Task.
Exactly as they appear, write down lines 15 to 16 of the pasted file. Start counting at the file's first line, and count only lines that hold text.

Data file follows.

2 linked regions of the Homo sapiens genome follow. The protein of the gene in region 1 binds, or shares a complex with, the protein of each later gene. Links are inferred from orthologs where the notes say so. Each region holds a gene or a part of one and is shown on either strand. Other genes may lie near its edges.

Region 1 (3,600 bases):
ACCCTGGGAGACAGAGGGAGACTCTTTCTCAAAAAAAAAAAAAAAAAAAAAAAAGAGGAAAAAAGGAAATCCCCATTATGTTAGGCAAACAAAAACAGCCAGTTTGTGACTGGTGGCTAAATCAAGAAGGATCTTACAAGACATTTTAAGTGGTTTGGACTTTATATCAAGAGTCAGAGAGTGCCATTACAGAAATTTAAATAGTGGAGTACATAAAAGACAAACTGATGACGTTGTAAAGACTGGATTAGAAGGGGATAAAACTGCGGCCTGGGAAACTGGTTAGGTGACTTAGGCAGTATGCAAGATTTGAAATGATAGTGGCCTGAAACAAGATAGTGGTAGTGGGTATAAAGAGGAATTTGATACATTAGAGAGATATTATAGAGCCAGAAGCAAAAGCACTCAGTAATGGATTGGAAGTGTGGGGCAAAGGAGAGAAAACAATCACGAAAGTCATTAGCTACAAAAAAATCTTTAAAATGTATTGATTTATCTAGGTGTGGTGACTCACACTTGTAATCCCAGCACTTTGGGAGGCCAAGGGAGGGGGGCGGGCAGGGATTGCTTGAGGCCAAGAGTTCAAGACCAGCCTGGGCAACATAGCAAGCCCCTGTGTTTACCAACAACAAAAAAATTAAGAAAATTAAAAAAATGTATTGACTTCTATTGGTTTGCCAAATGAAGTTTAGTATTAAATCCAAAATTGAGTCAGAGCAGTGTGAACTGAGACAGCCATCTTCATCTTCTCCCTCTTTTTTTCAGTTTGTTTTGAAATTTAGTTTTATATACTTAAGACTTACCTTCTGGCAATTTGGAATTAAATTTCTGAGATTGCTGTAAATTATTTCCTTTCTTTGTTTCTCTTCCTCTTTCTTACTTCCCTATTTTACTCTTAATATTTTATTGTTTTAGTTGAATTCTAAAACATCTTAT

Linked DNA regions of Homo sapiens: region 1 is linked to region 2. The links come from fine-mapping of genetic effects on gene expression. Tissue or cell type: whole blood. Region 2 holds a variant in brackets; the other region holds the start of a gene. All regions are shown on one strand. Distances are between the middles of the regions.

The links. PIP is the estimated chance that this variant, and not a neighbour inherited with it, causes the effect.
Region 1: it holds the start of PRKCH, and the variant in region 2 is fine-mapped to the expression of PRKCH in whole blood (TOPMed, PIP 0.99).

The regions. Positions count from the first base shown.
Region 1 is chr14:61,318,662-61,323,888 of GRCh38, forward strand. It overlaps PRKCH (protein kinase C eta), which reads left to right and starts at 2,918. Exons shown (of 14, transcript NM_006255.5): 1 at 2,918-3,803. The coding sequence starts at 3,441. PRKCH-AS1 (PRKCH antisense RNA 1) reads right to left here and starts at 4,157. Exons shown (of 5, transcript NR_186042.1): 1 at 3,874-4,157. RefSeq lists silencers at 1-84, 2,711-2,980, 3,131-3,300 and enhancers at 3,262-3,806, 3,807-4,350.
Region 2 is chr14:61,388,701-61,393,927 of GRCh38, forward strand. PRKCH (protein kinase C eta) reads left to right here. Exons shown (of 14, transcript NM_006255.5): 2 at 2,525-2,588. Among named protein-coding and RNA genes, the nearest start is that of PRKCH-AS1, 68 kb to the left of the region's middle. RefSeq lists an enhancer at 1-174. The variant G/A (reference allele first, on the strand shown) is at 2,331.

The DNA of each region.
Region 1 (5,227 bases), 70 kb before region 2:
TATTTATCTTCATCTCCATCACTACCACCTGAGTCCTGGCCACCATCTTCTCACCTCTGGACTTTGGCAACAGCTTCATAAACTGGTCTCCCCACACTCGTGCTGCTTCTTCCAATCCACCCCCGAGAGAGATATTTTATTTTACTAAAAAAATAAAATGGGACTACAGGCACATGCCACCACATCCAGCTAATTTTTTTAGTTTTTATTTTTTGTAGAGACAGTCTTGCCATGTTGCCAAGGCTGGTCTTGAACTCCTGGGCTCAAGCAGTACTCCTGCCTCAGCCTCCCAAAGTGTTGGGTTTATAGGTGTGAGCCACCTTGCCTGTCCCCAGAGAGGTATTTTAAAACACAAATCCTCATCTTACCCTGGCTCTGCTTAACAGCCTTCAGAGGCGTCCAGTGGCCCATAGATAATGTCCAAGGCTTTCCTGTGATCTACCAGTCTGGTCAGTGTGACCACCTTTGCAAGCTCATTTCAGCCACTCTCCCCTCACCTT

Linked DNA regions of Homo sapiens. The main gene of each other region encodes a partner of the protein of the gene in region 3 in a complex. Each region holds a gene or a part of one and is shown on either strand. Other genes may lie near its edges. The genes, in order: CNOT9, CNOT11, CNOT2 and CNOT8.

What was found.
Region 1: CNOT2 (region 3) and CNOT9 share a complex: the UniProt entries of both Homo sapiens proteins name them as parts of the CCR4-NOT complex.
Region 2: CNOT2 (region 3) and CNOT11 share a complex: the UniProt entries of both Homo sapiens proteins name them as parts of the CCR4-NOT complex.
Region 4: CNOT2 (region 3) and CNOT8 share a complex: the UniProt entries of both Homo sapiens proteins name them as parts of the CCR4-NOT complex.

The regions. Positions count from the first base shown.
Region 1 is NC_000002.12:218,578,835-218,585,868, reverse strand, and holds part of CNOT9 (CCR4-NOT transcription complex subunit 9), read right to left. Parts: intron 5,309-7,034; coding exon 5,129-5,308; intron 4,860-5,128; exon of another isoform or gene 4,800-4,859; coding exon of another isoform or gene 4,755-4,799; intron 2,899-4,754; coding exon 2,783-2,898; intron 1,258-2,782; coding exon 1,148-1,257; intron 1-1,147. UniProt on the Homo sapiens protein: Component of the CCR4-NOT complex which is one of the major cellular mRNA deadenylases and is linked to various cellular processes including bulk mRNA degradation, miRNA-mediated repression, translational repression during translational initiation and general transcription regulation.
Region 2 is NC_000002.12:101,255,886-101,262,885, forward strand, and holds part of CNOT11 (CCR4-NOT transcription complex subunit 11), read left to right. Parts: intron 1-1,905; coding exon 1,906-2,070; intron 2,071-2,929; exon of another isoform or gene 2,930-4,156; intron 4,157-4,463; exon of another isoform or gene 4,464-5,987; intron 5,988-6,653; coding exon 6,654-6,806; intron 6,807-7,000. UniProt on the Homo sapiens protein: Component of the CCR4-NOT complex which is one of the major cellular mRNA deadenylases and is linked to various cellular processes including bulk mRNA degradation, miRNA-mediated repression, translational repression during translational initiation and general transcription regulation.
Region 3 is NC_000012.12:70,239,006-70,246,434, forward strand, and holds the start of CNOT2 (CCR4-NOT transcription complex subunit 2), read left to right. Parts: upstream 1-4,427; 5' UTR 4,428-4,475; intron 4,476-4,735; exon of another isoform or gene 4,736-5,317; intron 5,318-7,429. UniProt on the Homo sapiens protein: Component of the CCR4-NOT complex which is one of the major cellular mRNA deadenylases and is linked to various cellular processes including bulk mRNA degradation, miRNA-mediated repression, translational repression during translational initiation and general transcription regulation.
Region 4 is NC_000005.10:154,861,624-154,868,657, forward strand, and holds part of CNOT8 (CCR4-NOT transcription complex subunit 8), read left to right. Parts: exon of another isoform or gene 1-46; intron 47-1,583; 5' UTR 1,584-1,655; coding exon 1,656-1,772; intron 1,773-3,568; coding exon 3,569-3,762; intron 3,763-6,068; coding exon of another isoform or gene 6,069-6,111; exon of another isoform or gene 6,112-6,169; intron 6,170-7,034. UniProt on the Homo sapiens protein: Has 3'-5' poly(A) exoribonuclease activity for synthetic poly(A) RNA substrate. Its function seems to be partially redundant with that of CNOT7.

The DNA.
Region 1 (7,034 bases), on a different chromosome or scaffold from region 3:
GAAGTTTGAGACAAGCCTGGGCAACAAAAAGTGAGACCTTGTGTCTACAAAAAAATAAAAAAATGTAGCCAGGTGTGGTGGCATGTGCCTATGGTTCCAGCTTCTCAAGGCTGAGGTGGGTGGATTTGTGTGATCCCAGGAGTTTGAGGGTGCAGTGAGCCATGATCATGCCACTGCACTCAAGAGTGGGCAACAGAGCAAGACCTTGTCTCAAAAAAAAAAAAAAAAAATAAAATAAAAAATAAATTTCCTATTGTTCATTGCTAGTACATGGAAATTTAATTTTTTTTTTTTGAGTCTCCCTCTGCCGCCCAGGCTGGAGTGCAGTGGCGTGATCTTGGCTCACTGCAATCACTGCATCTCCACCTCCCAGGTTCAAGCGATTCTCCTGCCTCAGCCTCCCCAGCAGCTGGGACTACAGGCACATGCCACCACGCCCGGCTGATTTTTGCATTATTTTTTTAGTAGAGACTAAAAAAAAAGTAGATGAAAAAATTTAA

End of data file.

Region 1: CNOT2 (region 3) and CNOT9 share a complex: the UniProt entries of both Homo sapiens proteins name them as parts of the CCR4-NOT complex.
Region 2: CNOT2 (region 3) and CNOT11 share a complex: the UniProt entries of both Homo sapiens proteins name them as parts of the CCR4-NOT complex.